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Hercules

Hercules Specs
Operating Since:
1989
Closed September 1, 2003
Manufacturer:
Designer: Curtis D. Summers
Builder: Dinn Corporation
Trains: Philadelphia Toboggan Co.
Cost:
$6,000,000
Wooden Terrain
Length:
4000 ft
Height:
95 ft
Largest Drop:
151 ft
Speed:
65 mph
Inversions:
0
Trains:
2 trains
6 cars per train
4 riders per car
(2 rows of 2 seats)
Ride Duration:
2:15
Rollercoasters are known for their rapid drops and sudden plummets. These characteristics, however, are supposed to describe the flow of the ride, not the quality of the coaster. Hercules is a case of a great coaster gone bad.

Hercules opened as a rather impressive ride, full of speed and synergy. A quick twisted run from the boarding station brought trains to the hidden lift hill. At the top of the hill, a 90 degree turn to the left revealed the first drop, over the edge of an embankment and heading toward a small lake below. Even from the top, the tight, highly banked turn over the surface of the lake looked impressive. The first drop was fast and furious, funneling right into that turn, seemingly skimming the water, with great speed and high G-forces. After rising to the top of the second hill, the train then would weave its way through the structure, through a few more incredible turns, and a great combination of large and small hills. A final screeching halt into the brake run was particularly exhilarating. Watching closely, riders would spy a sign near the brake run reading "prepare for sudden stop." Almost a touch of humor, since the stop was so fast it occurred before anyone would have a chance to read the sign.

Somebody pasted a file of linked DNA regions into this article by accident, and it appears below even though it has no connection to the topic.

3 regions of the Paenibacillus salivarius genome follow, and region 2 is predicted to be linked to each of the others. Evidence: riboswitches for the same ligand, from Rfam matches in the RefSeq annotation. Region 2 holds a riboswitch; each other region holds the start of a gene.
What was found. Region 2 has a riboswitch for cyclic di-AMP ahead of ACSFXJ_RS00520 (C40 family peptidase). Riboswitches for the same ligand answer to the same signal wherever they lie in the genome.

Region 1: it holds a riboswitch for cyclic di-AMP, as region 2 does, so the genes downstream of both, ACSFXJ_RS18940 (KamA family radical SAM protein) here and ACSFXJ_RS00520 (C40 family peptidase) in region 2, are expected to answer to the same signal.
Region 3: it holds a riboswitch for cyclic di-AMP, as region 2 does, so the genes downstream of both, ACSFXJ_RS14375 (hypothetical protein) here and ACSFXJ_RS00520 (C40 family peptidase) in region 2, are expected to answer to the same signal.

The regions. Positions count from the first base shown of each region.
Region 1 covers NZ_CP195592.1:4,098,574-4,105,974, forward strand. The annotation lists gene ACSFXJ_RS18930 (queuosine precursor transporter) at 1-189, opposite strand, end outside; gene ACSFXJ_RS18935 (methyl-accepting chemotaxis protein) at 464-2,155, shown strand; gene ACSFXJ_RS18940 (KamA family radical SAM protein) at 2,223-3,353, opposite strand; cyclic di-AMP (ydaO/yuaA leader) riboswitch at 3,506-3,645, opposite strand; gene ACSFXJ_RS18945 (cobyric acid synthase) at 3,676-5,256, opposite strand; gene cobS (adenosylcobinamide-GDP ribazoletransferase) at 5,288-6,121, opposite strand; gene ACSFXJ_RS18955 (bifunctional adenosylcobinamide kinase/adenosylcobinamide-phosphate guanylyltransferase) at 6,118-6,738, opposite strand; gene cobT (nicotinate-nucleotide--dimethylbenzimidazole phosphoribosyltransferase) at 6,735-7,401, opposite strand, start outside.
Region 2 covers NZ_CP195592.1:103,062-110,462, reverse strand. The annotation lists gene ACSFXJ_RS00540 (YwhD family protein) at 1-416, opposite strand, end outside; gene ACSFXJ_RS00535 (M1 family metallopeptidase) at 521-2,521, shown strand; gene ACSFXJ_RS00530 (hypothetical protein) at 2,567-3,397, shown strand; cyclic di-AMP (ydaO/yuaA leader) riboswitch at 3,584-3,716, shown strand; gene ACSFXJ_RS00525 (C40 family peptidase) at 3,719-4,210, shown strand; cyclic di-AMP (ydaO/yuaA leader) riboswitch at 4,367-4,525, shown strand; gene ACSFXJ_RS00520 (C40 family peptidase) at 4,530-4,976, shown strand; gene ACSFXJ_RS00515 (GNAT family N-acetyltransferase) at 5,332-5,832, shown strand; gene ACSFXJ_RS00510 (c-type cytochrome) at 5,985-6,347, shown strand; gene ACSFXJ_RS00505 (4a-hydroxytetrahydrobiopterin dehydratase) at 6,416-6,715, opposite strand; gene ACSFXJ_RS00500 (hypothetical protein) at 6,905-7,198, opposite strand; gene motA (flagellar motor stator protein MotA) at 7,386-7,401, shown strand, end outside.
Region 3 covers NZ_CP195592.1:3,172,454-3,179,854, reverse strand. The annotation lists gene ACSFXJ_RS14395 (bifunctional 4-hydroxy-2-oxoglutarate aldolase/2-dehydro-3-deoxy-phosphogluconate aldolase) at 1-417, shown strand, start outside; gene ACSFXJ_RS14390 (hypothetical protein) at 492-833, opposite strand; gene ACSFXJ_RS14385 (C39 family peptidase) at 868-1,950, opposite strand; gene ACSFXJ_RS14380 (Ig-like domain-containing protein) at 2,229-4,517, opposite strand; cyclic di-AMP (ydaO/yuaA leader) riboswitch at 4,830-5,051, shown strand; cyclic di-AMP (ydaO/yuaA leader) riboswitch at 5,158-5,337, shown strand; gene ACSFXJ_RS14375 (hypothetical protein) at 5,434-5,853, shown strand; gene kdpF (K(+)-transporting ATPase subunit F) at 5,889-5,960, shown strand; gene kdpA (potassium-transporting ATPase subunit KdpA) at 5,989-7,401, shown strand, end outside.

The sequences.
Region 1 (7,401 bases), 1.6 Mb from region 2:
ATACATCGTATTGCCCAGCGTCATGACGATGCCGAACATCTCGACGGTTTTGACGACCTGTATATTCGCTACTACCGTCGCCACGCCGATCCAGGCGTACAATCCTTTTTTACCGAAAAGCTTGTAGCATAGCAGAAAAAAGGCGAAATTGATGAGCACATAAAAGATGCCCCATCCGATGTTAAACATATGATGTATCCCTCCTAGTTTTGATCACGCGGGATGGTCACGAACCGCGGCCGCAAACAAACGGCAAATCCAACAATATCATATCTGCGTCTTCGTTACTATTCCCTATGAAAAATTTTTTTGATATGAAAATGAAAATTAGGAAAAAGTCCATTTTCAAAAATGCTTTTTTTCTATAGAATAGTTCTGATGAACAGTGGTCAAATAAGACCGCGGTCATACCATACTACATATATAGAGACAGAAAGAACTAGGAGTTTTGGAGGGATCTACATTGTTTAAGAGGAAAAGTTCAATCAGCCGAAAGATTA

Waiting on the loading station to board had its share of thrills. The lift and first drop were invisible from this vantage point (and from most of the park, as well) but trains weaving back and forth past the station increased the thrill of anticipation. Finally the train would appear to be approaching the boarding area, only traveling way to fast to be safe. After a brief sense of panic, the approaching train took a quick dive directly under the loading platform. After its next lap it would be properly aligned for the brake run and loading proper. From the front seat of the train, watching for this element and diving under the station was just as exhilarating as watching it from the station.


Unfortunately, Hercules was altered after its initial year, as sometimes occurs with coasters. Apparently as a response to complaints that the speed around the tight curve over the lake was too stressful and was causing soreness in some riders, brakes were added to the first drop to slow the overall speed of the train. Whenever a coaster is modified in this way, these downhill brake become very activate when they lock to slow the train. In the case of Hercules, however, these brakes brought the train almost to a standstill before letting go and allowing the drop to proceed. Even so, the speed of the train and the turn at the bottom were still impressive elements.

In order to accommodate the slower speed of the train, a portion of the ride had to be rebuilt. Specifically, the second hill had to be lowered and reconstructed to allow the trains enough speed at the top to finish the remainder of the course. The reduction of the hill and speed had dramatic consequences for the elements that followed. Gone were the screeching sense of speed through the hills, the airtime no longer existed, and even the brake at the station lost its thrilling appeal and sudden deceleration The dive under the station lost its thrill and its ability to instill even the slightest fear.

Hercules was crippled; what began as a great ride full of synergy from the moment of the first drop, was now a "one hit wonder" with only the first drop and turn of any real interest for thrillseekers. Dexter actually found the remainder of the ride rather boring after the "fixes." A sad loss.


In 2003 ridership on Hercules had dropped, and maintenance costs had risen to the point where Dorney Park announced that the ride would no longer be kept at the park. It was demolished at the end of the 2003 season, leaving room for a new attraction in the future, and leaving ThunderHawk as the sole remaining wood coaster in the park. As Dorney Park continues to add new and exciting rides, like Steel Force and Talon, to its collection, one can only hope and expect great things for this newly available land within the next year or two.


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